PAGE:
Figure 3 illustrates how such questions could be addressed. Shown is the compression frequency associated with each recorded compression during the 1-minute isolated practice with live feedback in Session I (CPR Compressions I). We isolated the participants exhibiting the most and least stable frequencies, where the stability was quantified as the magnitude of the slope of a linear regression line fit to each participant’s data. Note that this assumes a fairly linear performance profile, which seems to hold in this dataset. More elaborate measures would be needed if, for example, u-shaped performance profiles are expected. As can be seen in the figure, participant 382 shows a very stable pattern with frequencies mostly between 100 and 110, while participant 352’s frequencies decrease over the first 20 compressions only to increase for the next 20. Towards the end, 352 is a bit too fast. The compression scores associated with these two performances are 87 and 99, respectively.
This is but a small example of the extreme richness of the CPR data that are available for all participants at various test moments. The supplement provides a more detailed overview and how to extract relevant aspects of the data.
The Laerdal manikins cannot measure the steps that should be taken to ensure that initiating CPR is appropriate (i.e., checking breathing, alerting emergency services, etc.). The separate scoring (see CPR Test I.1 in Methods above for details) provides information on whether the existence and ordering of a step was recalled and completed correctly and scores are available for all CPR Test components in Figure 1 (i.e., complete run-throughs). We refer to these as declarative CPR performance to contrast it with the administration of compressions and rescue breaths. The information thus recorded would allow us to, for example, compute which steps were most likely to be forgotten or how long breathing was checked when it was checked (see supplement).
Word-pair study time was fixed at 15 minutes for all participants. Word-pairs were introduced in random order and repetition schedules were personalized to each participant using the adaptive algorithm outlined above. For each participant, time-stamped information for each response includes accuracy, latencies for first and confirming keystrokes, and the estimated model parameters.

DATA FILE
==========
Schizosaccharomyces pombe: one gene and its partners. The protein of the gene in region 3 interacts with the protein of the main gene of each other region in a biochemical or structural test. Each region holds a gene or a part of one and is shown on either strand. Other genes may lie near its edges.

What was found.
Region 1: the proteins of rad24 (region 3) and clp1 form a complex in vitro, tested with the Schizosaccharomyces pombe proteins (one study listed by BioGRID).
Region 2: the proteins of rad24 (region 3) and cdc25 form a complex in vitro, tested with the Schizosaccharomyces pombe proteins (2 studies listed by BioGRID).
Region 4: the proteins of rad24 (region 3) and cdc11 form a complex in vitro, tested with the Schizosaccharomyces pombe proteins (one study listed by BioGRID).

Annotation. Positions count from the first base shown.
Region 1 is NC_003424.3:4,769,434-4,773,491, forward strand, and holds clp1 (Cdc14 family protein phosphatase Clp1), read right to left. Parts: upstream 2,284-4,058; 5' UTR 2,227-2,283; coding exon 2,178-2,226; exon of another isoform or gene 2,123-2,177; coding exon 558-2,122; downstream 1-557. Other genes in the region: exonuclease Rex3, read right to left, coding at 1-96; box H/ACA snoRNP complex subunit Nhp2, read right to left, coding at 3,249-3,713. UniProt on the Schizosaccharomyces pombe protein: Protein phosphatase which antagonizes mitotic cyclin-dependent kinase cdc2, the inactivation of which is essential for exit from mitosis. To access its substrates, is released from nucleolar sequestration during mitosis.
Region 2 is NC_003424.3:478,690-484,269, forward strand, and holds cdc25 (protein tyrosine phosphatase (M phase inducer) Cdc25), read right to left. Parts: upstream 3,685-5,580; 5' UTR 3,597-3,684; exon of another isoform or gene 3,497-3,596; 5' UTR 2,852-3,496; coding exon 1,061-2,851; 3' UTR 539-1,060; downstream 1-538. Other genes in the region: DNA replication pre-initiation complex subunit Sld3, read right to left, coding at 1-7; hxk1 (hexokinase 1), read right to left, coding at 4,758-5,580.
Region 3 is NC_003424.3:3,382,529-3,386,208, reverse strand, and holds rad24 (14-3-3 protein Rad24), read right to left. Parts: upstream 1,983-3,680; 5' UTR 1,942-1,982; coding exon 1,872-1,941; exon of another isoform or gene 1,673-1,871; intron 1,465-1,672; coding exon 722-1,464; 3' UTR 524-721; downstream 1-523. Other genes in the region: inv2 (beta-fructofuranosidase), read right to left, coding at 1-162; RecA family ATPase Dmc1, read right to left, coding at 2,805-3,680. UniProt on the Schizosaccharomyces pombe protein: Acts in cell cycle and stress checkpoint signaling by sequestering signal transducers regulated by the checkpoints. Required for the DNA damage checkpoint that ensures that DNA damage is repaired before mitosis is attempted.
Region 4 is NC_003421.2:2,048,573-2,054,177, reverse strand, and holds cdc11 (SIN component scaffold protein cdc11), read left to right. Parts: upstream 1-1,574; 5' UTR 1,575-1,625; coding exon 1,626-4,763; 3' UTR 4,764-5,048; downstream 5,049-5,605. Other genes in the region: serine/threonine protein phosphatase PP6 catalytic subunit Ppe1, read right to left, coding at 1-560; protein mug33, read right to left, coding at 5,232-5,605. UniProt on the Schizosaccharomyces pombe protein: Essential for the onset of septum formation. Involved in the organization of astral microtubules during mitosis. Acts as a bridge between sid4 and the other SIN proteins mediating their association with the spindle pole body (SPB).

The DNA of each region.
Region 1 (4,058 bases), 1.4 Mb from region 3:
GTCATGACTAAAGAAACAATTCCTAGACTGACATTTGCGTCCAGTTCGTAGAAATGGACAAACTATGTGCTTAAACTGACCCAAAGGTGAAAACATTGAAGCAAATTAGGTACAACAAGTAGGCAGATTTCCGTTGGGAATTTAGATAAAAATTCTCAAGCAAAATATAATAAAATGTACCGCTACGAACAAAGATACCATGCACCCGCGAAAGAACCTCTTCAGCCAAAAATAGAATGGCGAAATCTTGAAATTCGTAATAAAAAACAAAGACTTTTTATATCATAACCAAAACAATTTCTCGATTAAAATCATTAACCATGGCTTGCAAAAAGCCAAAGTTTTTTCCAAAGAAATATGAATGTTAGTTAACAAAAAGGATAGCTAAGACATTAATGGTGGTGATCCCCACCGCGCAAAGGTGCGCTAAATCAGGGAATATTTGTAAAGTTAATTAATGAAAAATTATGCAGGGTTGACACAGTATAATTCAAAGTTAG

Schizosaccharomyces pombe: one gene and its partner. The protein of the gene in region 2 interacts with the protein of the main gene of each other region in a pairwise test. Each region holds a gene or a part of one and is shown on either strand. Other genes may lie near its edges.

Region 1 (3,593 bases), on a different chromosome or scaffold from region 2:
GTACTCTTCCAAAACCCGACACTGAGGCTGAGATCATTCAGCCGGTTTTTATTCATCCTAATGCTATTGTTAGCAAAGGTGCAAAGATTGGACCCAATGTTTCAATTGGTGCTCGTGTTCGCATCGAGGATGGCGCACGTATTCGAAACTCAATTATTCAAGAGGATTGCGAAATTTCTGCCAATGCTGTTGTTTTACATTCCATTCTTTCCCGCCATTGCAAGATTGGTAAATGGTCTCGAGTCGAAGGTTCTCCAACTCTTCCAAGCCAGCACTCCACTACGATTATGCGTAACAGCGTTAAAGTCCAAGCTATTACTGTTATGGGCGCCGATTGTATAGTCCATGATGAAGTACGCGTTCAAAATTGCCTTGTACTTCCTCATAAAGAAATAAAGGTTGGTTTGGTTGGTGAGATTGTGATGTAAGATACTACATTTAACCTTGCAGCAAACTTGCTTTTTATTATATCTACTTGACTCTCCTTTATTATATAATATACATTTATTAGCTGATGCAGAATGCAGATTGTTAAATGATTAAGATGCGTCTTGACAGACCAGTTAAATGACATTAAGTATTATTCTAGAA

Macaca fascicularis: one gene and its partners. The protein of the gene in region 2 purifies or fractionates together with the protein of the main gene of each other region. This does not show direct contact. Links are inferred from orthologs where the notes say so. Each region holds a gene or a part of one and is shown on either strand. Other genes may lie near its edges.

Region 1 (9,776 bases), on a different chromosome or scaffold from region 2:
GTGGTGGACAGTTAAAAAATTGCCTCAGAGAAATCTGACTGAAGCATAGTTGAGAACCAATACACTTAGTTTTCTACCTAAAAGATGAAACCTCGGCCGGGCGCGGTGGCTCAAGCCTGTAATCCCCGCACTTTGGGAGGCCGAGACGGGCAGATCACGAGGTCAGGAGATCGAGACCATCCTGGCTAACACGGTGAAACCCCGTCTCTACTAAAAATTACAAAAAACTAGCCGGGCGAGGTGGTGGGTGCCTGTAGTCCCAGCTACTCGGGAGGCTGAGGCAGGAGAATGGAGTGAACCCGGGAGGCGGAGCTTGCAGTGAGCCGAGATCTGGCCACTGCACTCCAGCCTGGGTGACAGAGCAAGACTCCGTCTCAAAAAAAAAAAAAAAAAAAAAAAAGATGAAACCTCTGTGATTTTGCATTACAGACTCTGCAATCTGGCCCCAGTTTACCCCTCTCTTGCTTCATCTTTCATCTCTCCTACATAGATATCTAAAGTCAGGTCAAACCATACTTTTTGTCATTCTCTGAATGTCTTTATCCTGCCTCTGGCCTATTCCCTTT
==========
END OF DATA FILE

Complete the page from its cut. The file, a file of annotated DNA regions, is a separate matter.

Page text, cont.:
Figure 4(A) depicts, for each participant, the proportion of correct responses they gave during word learning (y-axis) and how those relate to the rates of forgetting estimated from the adaptive scheduling system (procedure is identical to Sense et al., 2016). The strong negative correlation indicates that participants that made more errors during word learning are estimated to forget the studied material more quickly, as one would expect.
For each participant, information is available for each Word Recall measurement regarding the response they gave on each item. Specifically, the file contains information on the Swahili cue, the correct English translation, and the answer provided to each item — and whether the answer was correct. Participants submitted their Word Recall responses as a batch since all cues were on screen at the same time, which means there are no latencies for individual items.
Each point in Figure 4(B) indicates how a participant’s proportion of correct responses on WordI Recall test (x-axis) relates to the rate of forgetting estimated during WordI Learning. The high negative correlation suggests that the rate of forgetting does not only capture individual differences during word learning (cf. Figure 4(A)) but also on a subsequent recall test. Additionally, Figure 4(C) shows how the Swahili-English paired associates could be ranked in difficulty based on participants’ performance on WordI Recall.
The Raven matrices were presented sequentially: For each problem, we have information about the response latency, the options that were on screen and how they were arranged, which response option was correct, and which was picked by the participant. Given the 10-minute time limit, not everyone attempted all problems. Figure 4(D) shows the relationship between the number of problems attempted and solved by each participant and indicates that many more problems were attempted than solved. This makes sense given the progressively increasing difficulty of the problems.